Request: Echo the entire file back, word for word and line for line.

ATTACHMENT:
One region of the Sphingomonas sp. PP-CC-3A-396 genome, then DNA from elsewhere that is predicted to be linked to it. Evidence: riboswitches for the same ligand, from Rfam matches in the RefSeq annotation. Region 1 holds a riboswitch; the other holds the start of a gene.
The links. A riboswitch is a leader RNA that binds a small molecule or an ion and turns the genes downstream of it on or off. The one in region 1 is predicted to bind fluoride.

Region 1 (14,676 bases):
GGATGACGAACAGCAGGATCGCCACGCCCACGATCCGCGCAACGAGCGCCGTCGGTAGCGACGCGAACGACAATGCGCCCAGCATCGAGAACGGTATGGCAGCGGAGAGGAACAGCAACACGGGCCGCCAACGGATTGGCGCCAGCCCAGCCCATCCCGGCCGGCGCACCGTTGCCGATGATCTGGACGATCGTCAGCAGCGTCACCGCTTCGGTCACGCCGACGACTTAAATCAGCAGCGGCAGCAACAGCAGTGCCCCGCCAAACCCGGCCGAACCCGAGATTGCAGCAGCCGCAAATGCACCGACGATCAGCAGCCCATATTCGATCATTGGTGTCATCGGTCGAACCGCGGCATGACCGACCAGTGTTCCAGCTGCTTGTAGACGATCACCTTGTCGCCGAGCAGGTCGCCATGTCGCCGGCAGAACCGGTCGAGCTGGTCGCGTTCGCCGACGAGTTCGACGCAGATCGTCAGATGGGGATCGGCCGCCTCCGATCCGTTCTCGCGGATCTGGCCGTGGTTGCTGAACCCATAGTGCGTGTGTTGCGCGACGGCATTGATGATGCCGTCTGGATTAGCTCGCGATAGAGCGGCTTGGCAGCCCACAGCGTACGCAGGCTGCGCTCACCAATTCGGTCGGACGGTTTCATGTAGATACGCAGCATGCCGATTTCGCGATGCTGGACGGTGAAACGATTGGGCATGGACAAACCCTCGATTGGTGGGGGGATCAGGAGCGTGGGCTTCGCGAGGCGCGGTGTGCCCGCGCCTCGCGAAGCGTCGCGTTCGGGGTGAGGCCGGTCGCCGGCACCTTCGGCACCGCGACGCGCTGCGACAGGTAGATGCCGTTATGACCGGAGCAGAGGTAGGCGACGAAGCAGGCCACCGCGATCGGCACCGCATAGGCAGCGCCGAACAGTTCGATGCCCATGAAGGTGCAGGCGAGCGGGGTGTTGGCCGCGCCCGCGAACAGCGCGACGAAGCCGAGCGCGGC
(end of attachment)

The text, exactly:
One region of the Sphingomonas sp. PP-CC-3A-396 genome, then DNA from elsewhere that is predicted to be linked to it. Evidence: riboswitches for the same ligand, from Rfam matches in the RefSeq annotation. Region 1 holds a riboswitch; the other holds the start of a gene.
The links. A riboswitch is a leader RNA that binds a small molecule or an ion and turns the genes downstream of it on or off. The one in region 1 is predicted to bind fluoride.

Region 1 (14,676 bases):
GGATGACGAACAGCAGGATCGCCACGCCCACGATCCGCGCAACGAGCGCCGTCGGTAGCGACGCGAACGACAATGCGCCCAGCATCGAGAACGGTATGGCAGCGGAGAGGAACAGCAACACGGGCCGCCAACGGATTGGCGCCAGCCCAGCCCATCCCGGCCGGCGCACCGTTGCCGATGATCTGGACGATCGTCAGCAGCGTCACCGCTTCGGTCACGCCGACGACTTAAATCAGCAGCGGCAGCAACAGCAGTGCCCCGCCAAACCCGGCCGAACCCGAGATTGCAGCAGCCGCAAATGCACCGACGATCAGCAGCCCATATTCGATCATTGGTGTCATCGGTCGAACCGCGGCATGACCGACCAGTGTTCCAGCTGCTTGTAGACGATCACCTTGTCGCCGAGCAGGTCGCCATGTCGCCGGCAGAACCGGTCGAGCTGGTCGCGTTCGCCGACGAGTTCGACGCAGATCGTCAGATGGGGATCGGCCGCCTCCGATCCGTTCTCGCGGATCTGGCCGTGGTTGCTGAACCCATAGTGCGTGTGTTGCGCGACGGCATTGATGATGCCGTCTGGATTAGCTCGCGATAGAGCGGCTTGGCAGCCCACAGCGTACGCAGGCTGCGCTCACCAATTCGGTCGGACGGTTTCATGTAGATACGCAGCATGCCGATTTCGCGATGCTGGACGGTGAAACGATTGGGCATGGACAAACCCTCGATTGGTGGGGGGATCAGGAGCGTGGGCTTCGCGAGGCGCGGTGTGCCCGCGCCTCGCGAAGCGTCGCGTTCGGGGTGAGGCCGGTCGCCGGCACCTTCGGCACCGCGACGCGCTGCGACAGGTAGATGCCGTTATGACCGGAGCAGAGGTAGGCGACGAAGCAGGCCACCGCGATCGGCACCGCATAGGCAGCGCCGAACAGTTCGATGCCCATGAAGGTGCAGGCGAGCGGGGTGTTGGCCGCGCCCGCGAACAGCGCGACGAAGCCGAGCGCGGC